Monday, September 20th 2010

Intel Wants $50 for Software Unlock of CPU Features

The Pentium G6951 dual-core LGA1156 processor may not have made any headlines when it was known to be almost identical to the Pentium G6950, until now. Intel designed the G6951 to support "hardware feature upgrades" by purchasing them and enabling them using a software, so users with this processor installed can upgrade their systems by enabling that are otherwise locked for the SKU. The $50 upgrade fetches support for HyperThreading Technology, enabling four threads on the processor; and unlocks the disabled 1 MB of the L3 cache (Clarkdale has 4 MB of L3 cache, of which 1 MB is disabled on the Pentium SKUs).

There isn't much value in buying a $99 Pentium G6951 and the $50 Upgrade Card upfront, but later down the line, companies can opt to mass-upgrade system performance without touching any of the hardware inside. The service works by the purchase of an upgrade key that the user has to feed into the software, which is then verified by Intel's activation server, following successful verification, the software unlocks the processor's features. This is a one-time process, portable between software reinstallations.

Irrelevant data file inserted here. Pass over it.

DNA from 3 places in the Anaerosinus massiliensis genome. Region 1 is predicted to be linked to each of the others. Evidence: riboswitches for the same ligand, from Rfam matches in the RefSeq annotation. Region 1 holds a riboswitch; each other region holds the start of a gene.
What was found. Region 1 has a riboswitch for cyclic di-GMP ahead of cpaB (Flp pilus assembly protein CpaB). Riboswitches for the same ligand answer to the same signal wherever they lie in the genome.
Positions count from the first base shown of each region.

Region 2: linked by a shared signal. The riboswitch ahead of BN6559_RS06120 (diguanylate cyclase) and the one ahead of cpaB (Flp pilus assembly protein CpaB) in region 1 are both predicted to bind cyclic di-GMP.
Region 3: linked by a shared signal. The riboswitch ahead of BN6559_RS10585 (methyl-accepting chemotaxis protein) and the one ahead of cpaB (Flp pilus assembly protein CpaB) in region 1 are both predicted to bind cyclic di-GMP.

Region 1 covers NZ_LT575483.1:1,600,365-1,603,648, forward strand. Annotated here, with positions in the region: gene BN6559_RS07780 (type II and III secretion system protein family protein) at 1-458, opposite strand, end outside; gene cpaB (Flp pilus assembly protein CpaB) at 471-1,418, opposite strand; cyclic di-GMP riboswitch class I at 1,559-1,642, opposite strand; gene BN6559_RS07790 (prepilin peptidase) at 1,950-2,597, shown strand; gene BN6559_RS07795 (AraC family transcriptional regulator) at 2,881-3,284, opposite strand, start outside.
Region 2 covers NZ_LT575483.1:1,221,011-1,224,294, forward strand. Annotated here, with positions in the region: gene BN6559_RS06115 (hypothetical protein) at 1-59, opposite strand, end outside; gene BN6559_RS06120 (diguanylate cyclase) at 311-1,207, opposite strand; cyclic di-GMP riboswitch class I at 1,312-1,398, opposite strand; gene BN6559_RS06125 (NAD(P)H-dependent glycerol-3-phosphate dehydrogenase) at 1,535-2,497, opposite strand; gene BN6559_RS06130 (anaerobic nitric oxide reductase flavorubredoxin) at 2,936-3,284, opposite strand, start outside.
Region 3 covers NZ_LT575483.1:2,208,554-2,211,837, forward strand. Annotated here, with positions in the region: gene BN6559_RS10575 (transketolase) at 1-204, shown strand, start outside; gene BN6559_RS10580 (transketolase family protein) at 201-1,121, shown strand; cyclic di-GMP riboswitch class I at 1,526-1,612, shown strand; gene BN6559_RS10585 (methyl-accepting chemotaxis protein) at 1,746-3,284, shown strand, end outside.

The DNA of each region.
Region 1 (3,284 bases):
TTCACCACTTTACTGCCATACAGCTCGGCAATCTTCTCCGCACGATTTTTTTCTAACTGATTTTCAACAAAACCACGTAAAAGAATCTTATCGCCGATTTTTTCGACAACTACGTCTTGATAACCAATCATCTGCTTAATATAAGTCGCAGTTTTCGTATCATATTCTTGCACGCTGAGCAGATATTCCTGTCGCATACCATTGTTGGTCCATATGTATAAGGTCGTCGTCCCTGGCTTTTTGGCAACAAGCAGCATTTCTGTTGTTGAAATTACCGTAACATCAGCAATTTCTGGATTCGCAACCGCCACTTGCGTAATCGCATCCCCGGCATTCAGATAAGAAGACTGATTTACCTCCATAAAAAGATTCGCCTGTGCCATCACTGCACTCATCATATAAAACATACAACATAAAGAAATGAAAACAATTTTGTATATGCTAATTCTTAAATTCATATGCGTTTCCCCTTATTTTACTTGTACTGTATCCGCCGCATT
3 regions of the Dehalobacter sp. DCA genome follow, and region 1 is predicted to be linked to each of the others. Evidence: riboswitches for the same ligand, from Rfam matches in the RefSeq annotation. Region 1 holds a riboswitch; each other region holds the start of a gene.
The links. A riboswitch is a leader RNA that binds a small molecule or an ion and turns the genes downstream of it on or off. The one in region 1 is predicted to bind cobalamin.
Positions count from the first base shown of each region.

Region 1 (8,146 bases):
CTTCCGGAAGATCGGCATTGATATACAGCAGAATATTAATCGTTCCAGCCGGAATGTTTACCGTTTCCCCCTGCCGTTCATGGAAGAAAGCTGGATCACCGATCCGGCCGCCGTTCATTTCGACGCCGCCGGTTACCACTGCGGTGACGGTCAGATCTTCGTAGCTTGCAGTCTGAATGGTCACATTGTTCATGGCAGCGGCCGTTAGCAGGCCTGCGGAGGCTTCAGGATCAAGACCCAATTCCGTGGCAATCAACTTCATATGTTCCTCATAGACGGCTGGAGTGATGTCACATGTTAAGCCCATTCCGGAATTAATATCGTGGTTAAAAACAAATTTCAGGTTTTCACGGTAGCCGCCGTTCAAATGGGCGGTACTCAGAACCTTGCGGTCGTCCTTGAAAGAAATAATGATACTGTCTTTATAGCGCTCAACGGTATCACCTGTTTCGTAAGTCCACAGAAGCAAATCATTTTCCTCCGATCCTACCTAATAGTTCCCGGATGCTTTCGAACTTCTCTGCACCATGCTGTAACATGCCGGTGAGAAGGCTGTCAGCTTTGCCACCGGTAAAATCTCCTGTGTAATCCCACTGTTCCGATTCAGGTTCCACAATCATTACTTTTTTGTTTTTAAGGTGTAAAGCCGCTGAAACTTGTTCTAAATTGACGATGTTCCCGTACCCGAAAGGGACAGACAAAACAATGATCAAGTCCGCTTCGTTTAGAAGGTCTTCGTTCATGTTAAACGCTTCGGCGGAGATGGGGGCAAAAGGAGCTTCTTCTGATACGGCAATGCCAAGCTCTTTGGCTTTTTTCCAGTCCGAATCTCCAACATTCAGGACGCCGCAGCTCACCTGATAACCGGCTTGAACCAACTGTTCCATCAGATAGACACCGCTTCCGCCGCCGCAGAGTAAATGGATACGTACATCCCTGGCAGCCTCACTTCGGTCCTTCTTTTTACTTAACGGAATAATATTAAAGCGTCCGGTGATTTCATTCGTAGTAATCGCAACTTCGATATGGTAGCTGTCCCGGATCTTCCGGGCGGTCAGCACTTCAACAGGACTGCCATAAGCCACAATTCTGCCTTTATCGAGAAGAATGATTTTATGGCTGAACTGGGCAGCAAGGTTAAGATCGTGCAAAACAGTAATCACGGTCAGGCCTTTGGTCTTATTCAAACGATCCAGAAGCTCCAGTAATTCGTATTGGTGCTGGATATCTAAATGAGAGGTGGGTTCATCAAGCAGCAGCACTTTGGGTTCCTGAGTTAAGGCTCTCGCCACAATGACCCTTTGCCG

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160 Comments on Intel Wants $50 for Software Unlock of CPU Features

#1
btarunr
Editor & Senior Moderator
Many Thanks to DanishDevil for the tip, in a parallel universe.
Posted on Reply
#2
OnBoard
$50 for unlocked multiplier would be more fun :) Would be no need to release those "K" processors, enthusiasts would just do this for their current CPU.
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#3
Wile E
Power User
How long before it's cracked?
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#4
mdsx1950
by: Wile E
How long before it's cracked?
Won't be long. ;) :D
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#5
animal007uk